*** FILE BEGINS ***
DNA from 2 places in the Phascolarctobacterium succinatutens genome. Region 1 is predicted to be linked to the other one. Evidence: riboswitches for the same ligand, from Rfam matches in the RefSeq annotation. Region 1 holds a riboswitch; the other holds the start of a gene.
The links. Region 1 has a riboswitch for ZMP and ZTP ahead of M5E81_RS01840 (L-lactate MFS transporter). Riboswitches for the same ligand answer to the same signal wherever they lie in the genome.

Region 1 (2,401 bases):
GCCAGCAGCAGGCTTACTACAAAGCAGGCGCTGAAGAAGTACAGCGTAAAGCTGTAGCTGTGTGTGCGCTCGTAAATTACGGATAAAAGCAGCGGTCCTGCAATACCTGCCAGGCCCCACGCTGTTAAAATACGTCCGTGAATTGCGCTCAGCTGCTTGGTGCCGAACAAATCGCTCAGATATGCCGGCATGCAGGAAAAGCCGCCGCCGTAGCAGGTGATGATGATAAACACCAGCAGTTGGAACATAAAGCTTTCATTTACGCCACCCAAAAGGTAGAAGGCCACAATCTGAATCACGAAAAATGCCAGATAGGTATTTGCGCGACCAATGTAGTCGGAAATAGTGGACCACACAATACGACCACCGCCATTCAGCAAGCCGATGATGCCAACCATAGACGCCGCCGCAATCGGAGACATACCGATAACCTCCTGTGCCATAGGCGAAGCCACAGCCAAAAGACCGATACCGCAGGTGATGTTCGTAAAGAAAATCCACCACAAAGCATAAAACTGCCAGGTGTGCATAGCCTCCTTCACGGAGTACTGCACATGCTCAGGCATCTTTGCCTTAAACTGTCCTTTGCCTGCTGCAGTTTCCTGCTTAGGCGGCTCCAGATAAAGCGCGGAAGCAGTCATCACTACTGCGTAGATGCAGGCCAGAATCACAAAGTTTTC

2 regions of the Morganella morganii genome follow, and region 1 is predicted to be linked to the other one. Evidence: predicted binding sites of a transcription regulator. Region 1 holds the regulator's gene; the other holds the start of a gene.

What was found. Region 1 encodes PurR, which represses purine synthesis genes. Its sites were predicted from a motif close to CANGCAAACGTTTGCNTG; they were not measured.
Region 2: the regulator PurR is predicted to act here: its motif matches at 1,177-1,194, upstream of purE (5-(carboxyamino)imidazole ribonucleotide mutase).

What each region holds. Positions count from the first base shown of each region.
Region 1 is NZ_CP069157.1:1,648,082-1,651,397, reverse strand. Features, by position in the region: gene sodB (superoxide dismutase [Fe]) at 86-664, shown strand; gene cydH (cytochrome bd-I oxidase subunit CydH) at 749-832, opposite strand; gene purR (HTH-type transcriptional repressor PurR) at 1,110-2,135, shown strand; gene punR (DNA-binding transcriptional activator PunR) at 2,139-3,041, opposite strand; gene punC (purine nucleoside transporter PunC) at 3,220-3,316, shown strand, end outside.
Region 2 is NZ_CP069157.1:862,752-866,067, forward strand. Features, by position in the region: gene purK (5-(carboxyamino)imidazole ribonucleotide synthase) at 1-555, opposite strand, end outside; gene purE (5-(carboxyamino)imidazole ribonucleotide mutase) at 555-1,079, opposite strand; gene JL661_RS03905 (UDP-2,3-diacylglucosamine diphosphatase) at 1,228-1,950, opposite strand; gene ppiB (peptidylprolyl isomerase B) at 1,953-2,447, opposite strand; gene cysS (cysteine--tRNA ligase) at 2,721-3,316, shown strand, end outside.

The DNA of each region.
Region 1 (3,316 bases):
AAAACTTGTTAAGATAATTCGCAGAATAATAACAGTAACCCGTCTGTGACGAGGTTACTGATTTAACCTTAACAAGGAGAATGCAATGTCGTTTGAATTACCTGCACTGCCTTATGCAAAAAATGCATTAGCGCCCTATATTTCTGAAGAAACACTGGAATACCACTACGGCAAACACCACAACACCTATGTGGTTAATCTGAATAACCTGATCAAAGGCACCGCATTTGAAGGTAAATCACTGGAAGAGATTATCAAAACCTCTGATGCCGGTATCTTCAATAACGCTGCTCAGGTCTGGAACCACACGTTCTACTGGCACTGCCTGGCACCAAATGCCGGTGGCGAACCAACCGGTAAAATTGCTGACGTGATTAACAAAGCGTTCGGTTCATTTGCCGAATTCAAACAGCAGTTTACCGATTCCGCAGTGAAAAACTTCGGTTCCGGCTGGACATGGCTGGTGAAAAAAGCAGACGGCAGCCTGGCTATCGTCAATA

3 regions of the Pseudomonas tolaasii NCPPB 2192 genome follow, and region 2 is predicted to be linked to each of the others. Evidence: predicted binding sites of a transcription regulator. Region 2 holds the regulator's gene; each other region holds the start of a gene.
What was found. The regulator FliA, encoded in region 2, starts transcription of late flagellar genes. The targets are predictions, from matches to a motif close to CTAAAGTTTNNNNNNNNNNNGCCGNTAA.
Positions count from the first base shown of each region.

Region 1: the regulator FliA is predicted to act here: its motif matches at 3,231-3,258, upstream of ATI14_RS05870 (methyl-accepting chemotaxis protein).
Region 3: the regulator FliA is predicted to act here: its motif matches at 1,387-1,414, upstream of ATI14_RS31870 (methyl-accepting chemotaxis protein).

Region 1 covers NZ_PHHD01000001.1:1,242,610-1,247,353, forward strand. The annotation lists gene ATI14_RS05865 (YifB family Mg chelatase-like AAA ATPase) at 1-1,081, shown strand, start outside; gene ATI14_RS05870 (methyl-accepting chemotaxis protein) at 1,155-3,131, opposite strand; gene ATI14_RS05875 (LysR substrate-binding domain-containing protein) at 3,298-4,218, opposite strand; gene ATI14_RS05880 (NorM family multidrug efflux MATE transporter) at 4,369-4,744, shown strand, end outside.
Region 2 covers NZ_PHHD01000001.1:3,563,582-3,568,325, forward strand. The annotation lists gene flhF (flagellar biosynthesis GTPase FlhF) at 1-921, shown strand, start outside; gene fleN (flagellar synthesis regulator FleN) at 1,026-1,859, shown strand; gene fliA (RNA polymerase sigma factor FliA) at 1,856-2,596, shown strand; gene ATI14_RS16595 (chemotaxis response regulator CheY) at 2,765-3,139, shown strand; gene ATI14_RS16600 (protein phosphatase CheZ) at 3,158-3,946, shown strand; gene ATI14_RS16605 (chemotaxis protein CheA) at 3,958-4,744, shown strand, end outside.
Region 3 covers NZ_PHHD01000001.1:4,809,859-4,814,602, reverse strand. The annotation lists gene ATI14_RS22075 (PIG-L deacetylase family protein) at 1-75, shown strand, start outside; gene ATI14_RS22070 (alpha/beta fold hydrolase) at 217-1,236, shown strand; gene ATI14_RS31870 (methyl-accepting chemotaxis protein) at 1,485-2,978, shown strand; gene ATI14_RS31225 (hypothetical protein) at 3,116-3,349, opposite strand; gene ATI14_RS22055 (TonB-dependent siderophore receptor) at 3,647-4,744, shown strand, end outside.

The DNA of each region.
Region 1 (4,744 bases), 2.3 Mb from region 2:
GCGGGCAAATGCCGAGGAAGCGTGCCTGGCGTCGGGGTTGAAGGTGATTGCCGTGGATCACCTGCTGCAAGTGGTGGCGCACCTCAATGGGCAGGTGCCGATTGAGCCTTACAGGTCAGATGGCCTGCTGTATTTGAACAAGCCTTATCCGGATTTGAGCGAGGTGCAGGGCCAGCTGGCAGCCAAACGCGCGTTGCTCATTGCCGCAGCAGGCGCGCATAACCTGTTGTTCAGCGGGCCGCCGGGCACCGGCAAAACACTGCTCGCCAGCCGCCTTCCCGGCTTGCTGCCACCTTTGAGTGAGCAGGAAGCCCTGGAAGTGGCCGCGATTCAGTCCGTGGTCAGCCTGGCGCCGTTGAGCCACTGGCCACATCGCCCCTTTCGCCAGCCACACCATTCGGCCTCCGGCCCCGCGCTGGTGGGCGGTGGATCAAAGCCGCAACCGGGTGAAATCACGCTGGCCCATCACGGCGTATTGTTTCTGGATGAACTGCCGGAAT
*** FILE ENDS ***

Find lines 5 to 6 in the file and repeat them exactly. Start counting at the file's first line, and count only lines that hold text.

2 regions of the Morganella morganii genome follow, and region 1 is predicted to be linked to the other one. Evidence: predicted binding sites of a transcription regulator. Region 1 holds the regulator's gene; the other holds the start of a gene.

What was found. Region 1 encodes PurR, which represses purine synthesis genes. Its sites were predicted from a motif close to CANGCAAACGTTTGCNTG; they were not measured.